From the time, the trend towards limiting, or perhaps outlawing “hate speech” began in earnest two decades ago, it appeared that the trend was heading in that direction. But then Courts began to realize there were real problems with legislating against hate.

Primarily, laws regarding the content of Constitutional rights are by definition suspect. That makes sense because once you have someone weighing the merit of expression based upon the message, it puts the arbiter in the position of a censor. That by its nature creates a tension with the First Amendment guarantee.

After that, and perhaps more fundamentally, courts soon realized there was an additional challenge, that is defining what is “hate?” exactly, and what is the motivation of action by hate?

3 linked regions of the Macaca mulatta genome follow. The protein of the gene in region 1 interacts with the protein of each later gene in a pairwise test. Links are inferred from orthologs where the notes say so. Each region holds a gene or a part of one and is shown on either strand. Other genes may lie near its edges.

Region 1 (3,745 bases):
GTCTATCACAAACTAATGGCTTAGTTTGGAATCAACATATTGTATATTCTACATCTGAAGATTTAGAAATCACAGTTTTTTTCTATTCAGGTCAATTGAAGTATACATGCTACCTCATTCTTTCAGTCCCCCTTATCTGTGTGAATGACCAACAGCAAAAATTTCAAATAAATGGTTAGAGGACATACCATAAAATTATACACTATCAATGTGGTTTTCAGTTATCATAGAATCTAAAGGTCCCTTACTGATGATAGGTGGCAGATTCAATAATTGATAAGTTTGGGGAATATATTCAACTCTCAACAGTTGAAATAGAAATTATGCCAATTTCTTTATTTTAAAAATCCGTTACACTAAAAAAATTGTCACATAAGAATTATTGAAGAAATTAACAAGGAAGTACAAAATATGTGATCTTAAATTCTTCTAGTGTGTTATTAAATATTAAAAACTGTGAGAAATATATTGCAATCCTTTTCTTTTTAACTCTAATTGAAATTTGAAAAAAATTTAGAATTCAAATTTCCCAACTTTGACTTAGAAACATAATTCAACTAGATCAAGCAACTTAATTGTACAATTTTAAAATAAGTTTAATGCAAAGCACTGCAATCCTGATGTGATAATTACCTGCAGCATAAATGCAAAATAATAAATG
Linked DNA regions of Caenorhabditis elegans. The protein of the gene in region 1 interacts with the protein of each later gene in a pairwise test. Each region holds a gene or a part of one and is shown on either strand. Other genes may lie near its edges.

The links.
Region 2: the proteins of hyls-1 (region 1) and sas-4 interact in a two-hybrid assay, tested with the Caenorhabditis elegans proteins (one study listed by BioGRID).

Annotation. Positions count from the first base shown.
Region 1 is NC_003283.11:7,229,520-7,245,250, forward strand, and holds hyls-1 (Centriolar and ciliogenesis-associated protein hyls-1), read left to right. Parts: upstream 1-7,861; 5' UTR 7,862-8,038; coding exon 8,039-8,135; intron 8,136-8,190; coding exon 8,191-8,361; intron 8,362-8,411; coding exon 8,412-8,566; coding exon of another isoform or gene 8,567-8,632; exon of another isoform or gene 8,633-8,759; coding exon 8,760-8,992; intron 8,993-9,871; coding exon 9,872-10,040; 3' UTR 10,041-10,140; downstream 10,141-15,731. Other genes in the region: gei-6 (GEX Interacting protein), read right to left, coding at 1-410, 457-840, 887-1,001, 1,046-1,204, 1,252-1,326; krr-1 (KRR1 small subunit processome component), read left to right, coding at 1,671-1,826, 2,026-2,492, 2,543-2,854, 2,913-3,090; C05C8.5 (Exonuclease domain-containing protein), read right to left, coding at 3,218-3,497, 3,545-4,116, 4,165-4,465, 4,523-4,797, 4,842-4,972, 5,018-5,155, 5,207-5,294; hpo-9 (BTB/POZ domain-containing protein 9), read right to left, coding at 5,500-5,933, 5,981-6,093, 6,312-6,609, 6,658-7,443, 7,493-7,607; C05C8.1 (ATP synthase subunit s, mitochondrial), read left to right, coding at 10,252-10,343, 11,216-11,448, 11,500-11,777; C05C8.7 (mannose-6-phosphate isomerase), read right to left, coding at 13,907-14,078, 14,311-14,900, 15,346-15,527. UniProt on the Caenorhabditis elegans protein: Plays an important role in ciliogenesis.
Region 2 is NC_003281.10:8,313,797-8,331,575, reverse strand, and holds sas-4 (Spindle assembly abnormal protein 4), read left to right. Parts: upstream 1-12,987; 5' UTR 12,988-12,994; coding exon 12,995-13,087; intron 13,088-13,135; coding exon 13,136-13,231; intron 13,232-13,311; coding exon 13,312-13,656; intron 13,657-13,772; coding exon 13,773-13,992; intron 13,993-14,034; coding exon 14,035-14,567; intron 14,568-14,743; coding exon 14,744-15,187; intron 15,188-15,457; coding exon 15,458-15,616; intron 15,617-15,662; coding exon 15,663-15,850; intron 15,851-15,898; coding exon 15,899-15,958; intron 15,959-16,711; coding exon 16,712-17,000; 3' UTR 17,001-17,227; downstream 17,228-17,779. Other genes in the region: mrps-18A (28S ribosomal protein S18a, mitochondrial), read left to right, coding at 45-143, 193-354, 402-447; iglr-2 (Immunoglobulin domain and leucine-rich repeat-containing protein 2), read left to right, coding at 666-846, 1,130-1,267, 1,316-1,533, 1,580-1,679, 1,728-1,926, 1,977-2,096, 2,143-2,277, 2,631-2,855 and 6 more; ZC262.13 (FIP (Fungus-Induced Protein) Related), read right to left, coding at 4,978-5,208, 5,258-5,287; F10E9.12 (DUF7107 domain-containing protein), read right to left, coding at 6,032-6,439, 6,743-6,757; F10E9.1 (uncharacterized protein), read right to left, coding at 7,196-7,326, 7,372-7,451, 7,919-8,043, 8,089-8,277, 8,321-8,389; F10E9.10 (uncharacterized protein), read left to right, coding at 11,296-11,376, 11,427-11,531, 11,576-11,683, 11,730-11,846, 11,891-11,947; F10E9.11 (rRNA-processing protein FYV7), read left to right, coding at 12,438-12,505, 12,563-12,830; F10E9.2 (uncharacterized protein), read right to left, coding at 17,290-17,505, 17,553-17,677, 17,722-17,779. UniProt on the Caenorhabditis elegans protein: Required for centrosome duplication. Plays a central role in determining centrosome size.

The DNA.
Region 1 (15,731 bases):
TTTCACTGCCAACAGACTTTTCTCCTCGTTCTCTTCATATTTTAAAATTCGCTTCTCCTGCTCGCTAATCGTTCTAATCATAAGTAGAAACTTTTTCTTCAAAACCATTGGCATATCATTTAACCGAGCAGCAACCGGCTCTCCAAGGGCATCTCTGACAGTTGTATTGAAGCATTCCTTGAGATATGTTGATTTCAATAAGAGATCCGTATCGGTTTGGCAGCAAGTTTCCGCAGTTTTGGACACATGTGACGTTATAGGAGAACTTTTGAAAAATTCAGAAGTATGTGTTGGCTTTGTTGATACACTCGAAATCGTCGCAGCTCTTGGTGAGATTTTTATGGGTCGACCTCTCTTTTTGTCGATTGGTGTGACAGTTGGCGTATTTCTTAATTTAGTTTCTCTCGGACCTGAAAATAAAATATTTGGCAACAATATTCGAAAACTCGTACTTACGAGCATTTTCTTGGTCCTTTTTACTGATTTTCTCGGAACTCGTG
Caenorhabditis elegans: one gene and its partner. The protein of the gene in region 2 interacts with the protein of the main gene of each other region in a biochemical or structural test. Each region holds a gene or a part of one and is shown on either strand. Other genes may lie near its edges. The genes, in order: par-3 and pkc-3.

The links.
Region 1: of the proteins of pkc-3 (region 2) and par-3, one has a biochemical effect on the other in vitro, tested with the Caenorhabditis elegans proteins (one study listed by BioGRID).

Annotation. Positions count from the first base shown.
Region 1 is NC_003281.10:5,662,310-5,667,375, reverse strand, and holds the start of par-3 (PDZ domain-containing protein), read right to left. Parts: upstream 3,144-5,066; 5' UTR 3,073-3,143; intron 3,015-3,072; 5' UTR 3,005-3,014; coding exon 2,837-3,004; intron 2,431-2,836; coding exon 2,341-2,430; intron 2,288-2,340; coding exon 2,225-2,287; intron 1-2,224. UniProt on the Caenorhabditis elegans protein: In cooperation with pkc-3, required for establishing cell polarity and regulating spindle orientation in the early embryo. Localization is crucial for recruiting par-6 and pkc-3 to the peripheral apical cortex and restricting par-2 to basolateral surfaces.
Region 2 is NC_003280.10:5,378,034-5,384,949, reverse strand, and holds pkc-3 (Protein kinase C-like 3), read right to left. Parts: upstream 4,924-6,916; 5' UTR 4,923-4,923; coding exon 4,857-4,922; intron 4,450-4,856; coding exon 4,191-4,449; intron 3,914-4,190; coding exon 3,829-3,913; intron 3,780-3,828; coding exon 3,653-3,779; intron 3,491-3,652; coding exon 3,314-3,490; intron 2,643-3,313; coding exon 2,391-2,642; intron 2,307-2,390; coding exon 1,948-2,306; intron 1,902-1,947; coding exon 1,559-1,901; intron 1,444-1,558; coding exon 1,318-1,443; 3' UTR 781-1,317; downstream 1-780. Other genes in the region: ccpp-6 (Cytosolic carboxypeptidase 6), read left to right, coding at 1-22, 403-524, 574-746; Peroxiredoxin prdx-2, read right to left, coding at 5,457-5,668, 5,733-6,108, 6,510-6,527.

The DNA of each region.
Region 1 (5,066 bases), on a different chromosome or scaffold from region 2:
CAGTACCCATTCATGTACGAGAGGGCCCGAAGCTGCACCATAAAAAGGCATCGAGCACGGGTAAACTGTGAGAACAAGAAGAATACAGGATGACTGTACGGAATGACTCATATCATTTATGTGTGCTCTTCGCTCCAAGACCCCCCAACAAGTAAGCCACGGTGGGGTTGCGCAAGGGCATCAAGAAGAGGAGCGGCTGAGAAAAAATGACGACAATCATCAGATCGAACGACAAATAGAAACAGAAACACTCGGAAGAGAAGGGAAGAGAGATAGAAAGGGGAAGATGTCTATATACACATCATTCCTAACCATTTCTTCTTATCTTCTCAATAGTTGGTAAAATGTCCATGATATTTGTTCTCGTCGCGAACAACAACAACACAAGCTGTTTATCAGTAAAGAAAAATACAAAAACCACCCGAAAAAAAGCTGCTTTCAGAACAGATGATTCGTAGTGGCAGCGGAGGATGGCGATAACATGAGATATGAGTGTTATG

The first time courts had to consider this issue, was after some localities, including locally in New York City and New Jersey added penalties for crimes against vulnerable suspect classes of people motivated by hate. Jews have been included as one such vulnerable class.

This created the uncomfortable scenario where the perpetrator of a crime against someone who is a minority, could get more excessive punishment than the perpetrator of the same crime targeting a white, Christian man. Judges sensed that this calculus failed the constitutional requirements of due process and equal protection under the laws.

The way that judge started finessing this issue was by starting to require, about a decade ago, in prosecution involving “hate crimes,” proof that not only a crime was motivated by hate, or even substantially motivated by hate—but exclusively motivated by hate in order for it to pass First Amendment muster.